Johanna Townsley, a Goal-Oriented Woman reducing the gender gap in IT

2 mins read

My name is Johanna Townsley and I am Strategic Director at Pronamics in Brendale, Queensland, Australia. We create expert estimating software and project management software primarily for the construction, civil engineering, mining, rail, pipeline and energy sectors. Our software is used for estimating and cost analysis for tender bidding, as well as project management and internal budgeting or auditing.

Back in 2003, I took a temporary data entry job with Pronamics, which was a small software engineering company. Within 2 weeks I had been offered full-time employment, and upon completion of my business degree in 2005, was appointed Operations Manager. During my time in this role, we transitioned to a global enterprise, and in 2008 I was offered the role of CEO, which I held until I transitioned to Strategic Director in 2015.

I belong to a number of Professional Associations and Business Committees, including the Australian Institute of Company Directors, the Women’s Network Australia, and the National Association of Women in Construction, amongst others. I hold directorships on a variety of companies, in the spheres of technology, consulting, human resources and non-for-profit.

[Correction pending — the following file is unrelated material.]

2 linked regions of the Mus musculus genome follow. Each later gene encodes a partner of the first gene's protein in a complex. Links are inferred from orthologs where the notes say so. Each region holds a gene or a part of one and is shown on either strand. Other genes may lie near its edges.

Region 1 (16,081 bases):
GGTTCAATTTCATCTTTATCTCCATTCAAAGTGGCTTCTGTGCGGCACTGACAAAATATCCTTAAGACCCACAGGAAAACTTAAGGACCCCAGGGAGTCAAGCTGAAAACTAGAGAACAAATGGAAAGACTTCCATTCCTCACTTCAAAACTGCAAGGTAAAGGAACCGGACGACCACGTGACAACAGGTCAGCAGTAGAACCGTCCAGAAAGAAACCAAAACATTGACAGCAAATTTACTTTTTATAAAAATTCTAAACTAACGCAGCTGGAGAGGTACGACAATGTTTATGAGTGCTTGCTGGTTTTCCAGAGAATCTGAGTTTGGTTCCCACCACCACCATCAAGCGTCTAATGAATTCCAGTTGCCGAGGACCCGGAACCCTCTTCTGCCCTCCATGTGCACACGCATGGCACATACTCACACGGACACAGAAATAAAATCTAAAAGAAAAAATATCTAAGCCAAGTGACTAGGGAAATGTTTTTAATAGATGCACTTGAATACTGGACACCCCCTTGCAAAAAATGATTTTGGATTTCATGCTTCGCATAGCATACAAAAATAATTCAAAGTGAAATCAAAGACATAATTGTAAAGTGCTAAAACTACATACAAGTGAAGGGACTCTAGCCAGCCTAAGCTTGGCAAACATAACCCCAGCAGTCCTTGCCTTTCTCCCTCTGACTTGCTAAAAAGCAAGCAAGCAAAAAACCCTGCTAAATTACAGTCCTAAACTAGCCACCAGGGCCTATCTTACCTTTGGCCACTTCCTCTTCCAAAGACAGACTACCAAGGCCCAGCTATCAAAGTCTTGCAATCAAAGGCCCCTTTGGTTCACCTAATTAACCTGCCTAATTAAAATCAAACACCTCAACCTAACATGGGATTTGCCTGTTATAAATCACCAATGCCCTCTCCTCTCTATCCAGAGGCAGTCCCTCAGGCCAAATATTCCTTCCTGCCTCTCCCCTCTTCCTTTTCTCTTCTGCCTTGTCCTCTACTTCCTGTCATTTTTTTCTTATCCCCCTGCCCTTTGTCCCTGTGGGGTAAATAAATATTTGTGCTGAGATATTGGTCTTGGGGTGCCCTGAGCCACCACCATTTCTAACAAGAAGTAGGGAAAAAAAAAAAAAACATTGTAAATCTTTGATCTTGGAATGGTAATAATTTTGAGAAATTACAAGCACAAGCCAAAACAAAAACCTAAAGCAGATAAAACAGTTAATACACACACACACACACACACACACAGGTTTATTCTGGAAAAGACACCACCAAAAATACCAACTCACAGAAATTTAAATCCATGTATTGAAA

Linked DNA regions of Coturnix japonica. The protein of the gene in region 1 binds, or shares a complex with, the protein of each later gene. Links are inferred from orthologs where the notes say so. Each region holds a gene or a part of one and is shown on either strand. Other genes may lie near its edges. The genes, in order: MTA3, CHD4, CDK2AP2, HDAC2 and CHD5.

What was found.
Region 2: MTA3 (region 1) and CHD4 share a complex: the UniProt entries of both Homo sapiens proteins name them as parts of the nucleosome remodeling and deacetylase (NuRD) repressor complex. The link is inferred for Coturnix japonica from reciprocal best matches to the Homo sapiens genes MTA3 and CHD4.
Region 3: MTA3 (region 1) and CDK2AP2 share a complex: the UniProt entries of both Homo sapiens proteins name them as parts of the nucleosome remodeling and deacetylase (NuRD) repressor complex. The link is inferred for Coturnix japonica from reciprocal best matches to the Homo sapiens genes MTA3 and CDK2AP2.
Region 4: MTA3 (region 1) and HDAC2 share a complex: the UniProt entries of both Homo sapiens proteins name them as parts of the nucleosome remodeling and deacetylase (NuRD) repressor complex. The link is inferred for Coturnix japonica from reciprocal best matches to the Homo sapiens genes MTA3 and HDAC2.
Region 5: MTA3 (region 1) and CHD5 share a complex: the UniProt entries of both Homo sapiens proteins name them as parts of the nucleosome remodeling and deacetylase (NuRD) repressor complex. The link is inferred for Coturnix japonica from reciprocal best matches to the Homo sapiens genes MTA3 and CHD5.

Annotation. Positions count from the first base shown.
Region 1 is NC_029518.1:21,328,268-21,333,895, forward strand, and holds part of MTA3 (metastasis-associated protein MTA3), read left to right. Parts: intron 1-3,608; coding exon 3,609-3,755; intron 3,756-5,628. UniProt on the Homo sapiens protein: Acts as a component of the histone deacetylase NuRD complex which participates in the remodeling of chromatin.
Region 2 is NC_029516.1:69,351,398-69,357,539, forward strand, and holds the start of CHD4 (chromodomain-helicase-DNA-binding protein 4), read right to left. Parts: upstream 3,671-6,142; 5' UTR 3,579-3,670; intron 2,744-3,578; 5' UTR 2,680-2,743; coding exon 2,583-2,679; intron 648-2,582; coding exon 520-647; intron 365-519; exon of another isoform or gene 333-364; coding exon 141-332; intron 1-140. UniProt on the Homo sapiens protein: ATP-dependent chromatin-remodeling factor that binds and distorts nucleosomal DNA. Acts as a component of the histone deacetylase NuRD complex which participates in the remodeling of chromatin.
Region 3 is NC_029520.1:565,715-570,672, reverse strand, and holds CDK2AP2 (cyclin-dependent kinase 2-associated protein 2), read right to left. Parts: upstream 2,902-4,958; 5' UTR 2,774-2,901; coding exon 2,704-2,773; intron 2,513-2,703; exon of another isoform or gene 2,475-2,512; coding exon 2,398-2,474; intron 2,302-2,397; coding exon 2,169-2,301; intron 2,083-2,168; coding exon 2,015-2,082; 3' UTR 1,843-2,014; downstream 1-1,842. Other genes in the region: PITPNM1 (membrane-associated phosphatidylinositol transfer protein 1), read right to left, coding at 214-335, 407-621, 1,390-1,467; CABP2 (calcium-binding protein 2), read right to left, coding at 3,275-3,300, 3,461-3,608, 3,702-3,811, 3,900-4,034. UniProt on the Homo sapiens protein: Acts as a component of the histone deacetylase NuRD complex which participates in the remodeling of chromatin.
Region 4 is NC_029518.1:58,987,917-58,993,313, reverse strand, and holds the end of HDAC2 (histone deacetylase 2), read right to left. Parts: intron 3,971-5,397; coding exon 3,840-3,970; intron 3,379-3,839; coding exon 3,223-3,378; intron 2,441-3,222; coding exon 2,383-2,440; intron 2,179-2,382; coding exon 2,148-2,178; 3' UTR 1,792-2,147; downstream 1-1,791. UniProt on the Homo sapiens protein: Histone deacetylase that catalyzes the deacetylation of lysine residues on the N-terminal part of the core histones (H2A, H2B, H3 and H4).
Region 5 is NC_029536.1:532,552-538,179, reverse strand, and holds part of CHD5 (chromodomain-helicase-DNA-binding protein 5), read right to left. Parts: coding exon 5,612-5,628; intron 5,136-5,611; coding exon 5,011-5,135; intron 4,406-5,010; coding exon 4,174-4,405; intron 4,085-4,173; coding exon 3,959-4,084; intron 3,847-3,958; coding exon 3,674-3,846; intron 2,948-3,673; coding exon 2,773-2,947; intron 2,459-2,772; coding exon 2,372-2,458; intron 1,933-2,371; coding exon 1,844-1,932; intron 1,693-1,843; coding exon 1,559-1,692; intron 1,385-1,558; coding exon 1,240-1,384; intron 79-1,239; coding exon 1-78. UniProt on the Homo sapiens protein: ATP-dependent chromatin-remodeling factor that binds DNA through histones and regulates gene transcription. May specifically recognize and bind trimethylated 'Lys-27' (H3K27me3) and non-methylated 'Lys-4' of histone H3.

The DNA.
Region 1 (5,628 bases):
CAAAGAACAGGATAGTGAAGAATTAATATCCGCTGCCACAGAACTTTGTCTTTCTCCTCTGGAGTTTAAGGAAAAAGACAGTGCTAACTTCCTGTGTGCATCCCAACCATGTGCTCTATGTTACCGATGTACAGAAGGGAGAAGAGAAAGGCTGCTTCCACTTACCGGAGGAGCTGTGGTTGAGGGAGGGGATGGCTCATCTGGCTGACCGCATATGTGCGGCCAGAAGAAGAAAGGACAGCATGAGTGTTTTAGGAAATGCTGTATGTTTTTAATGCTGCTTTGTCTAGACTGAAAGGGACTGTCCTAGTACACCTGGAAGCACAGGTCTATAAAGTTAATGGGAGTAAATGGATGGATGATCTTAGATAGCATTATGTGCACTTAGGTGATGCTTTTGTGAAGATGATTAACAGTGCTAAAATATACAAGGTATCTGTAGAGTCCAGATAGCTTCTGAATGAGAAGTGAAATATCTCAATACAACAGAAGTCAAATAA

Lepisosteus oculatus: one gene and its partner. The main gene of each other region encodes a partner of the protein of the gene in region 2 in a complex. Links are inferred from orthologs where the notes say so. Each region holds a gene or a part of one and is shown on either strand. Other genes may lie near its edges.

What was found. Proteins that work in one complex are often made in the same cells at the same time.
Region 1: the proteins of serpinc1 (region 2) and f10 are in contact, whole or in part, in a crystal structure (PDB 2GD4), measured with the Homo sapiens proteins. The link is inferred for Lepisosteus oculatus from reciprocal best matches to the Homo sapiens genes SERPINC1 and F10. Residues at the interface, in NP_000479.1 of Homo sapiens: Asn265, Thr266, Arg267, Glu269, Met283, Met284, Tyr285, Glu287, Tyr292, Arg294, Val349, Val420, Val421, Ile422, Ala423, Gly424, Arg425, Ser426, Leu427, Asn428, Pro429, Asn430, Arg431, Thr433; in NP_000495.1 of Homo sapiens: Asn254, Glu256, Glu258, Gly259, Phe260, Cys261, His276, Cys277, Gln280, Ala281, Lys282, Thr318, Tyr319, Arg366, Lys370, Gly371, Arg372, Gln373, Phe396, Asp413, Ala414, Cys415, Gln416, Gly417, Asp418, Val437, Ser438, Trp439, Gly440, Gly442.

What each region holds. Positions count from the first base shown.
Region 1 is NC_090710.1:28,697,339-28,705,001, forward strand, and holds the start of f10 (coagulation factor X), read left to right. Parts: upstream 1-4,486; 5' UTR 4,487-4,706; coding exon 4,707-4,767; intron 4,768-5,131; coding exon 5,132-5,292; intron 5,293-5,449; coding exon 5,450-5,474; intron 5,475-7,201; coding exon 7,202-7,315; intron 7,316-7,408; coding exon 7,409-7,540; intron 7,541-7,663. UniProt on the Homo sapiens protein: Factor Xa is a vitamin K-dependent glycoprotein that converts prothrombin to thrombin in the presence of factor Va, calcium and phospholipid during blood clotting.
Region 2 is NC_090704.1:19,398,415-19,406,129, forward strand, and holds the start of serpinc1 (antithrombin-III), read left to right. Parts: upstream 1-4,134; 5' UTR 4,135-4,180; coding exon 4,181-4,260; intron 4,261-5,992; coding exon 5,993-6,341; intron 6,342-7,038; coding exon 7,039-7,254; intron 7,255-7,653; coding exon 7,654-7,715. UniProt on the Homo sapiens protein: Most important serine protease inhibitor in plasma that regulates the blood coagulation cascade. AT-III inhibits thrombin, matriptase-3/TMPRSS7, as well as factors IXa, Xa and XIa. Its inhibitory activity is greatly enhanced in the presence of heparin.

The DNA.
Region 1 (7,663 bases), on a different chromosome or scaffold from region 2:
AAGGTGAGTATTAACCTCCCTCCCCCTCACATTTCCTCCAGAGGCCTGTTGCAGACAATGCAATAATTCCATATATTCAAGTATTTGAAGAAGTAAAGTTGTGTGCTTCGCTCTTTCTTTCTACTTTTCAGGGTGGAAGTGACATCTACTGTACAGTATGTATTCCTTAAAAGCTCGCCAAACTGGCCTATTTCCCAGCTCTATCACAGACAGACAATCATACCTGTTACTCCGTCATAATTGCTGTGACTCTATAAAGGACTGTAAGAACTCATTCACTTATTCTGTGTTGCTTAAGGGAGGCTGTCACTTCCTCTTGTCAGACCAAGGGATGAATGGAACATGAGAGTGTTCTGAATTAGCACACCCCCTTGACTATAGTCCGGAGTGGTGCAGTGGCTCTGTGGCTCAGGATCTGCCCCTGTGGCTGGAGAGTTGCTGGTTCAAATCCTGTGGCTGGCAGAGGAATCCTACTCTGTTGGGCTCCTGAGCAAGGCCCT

Being a working woman in the IT Industry, particularly with a client base held primarily in infrastructure, still holds plenty of challenges for women of my generation, though traditional gender barriers are breaking down. While “on-the-tools” jobs of developers and technicians predominantly remain the domain of men, the opportunity for women to take on management roles is vast, as their communication skills coupled with expertise in subject matter lets them act as a conduit between the “tools” and the “public”.

For Generation Y women, in particular, there is an expectation to be and have everything. It is overwhelming and unrealistic, yet we are all subjected to the incessant pressure of trying to ‘succeed’ in all aspects of life, proving our ‘worth’ and rewarding ourselves with instant gratification without the time or energy to appreciate and enjoy the fruits of our labour; or in fact, acknowledge the effort that went into them in the first place.

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